• Published: 12 Sep 2018

    Promoting wellbeing through sexuality education

    This report provides findings from ERO's evaluation of how well schools were promoting and supporting student wellbeing through sexuality education.

    It includes high-level findings, examples of good practice and recommendations for schools and policy audiences. It is accompanied by a series of short publications for whānau, students, and trustees.

    Brochures aimed at students, whānau and Boards of Trustees are also available.

  • Published: 19 Jul 2018

    Building genuine learning partnerships with parents

    This report shares strategies and approaches from schools that had contributed to improving achievement by developing genuine learning partnerships with parents. It also includes some simple strategies a few of the schools used to involve parents more in supporting the things children were learning at school.

  • Published: 05 Jul 2018

    Teen Parent Units

    The Education Review Office (ERO) reviews Teen Parent Units (TPUs) on a three‑year cycle. During March and April, 2017 ERO investigated the quality of education provided by TPUs and the extent to which they supported positive outcomes for TPU students and their children.

  • Published: 30 May 2018

    What drives learning in the senior secondary school?

    This evaluation studies effective practice in schools’ senior curriculum. It contributes to the review being undertaken by the Ministry of Education (the Ministry) of the National Certificate of Educational Achievement (NCEA). The Ministry-led review focuses on the implementation of NCEA as the national assessment system for the senior years of secondary schooling.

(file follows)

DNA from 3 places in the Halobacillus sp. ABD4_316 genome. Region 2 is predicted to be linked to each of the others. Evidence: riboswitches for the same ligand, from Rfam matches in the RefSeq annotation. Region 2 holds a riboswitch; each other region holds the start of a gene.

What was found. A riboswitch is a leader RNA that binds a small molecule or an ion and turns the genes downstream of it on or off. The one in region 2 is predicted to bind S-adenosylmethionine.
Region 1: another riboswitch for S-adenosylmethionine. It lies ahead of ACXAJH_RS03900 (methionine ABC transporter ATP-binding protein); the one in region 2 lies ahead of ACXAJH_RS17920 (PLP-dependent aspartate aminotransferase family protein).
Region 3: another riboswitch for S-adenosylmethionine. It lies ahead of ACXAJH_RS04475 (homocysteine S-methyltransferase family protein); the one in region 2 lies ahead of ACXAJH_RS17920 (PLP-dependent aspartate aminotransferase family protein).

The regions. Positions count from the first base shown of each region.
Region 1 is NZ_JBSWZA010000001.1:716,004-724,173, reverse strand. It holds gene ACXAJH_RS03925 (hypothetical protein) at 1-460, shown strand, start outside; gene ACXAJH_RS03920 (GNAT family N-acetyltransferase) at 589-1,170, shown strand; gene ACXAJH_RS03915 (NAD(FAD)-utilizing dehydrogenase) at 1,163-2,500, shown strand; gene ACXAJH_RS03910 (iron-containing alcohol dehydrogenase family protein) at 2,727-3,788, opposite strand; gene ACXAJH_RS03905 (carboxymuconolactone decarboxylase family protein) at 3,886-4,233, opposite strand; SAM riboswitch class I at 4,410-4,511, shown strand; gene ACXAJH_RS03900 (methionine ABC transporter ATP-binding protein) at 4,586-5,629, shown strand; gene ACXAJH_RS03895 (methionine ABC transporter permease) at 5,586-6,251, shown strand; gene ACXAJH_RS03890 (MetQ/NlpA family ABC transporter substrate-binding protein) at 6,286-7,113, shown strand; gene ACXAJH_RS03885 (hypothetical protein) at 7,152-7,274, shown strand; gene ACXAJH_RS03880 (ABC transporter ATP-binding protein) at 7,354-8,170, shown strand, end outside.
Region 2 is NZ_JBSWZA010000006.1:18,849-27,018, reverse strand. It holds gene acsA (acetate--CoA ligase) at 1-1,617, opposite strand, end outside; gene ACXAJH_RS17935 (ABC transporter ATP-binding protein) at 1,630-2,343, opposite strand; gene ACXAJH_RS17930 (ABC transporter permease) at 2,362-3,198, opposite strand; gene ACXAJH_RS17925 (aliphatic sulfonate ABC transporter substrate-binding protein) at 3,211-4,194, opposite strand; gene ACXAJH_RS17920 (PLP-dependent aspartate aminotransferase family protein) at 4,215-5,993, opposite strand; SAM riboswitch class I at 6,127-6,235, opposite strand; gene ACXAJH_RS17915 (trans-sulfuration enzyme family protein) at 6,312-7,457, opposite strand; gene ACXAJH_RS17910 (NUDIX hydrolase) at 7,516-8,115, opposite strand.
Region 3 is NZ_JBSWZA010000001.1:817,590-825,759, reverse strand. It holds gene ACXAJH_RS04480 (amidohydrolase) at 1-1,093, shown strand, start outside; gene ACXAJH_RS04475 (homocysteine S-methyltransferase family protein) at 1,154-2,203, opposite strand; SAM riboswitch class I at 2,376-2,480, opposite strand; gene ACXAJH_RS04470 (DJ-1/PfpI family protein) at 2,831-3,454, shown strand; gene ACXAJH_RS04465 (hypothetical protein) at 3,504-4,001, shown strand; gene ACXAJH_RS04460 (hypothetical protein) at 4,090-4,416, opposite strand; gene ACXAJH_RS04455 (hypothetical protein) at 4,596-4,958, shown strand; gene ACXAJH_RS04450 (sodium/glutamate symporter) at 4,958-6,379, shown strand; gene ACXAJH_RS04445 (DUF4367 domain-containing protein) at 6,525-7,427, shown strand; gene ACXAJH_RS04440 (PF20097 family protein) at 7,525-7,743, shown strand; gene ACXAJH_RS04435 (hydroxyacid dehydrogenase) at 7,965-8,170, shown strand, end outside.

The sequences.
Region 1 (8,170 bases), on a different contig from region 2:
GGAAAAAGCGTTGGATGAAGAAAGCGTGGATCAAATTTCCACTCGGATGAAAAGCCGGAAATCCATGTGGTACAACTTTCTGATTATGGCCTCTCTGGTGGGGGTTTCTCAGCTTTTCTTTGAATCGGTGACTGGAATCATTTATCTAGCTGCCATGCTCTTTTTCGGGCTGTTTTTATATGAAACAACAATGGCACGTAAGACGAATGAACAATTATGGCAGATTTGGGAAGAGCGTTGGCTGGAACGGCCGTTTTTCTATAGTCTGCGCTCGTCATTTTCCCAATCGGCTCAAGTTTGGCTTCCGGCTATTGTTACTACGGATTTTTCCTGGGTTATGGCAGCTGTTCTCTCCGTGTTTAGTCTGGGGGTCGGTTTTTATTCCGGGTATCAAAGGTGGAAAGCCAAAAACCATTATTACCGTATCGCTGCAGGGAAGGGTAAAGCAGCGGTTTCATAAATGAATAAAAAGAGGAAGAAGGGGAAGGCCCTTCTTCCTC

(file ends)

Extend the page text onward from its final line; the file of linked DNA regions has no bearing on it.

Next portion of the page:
• Published: 14 May 2018

    Teaching strategies that work - Reading

    The Education Review Office (ERO) has released the latest in its Teaching Strategies that Work series. “Keeping children engaged and achieving in reading” is a description of strategies used by primary schools which have significantly improved their students’ achievement in reading.

  • Published: 29 Apr 2018

    Responding to Language Diversity in Auckland

    Auckland is New Zealand’s most culturally diverse city, with over 100 ethnicities and more than 150 languages spoken on a daily basis. How are schools and early learning services in Auckland responding to this increasing cultural and language diversity? This question was the basis for a new evaluation published by ERO Responding to Language Diversity in Auckland. 

  • Published: 04 Apr 2018

    Leading Innovative Learning in New Zealand Schools

    The Education Review Office (ERO) visited 12 schools to see how they were preparing their students as 21st century learners. Leaders were innovative, rethinking and transforming teaching and learning to equip students with the knowledge, skills and qualifications required for their future. In doing so, they also maximised learning opportunities offered by digital technology and flexible learning spaces.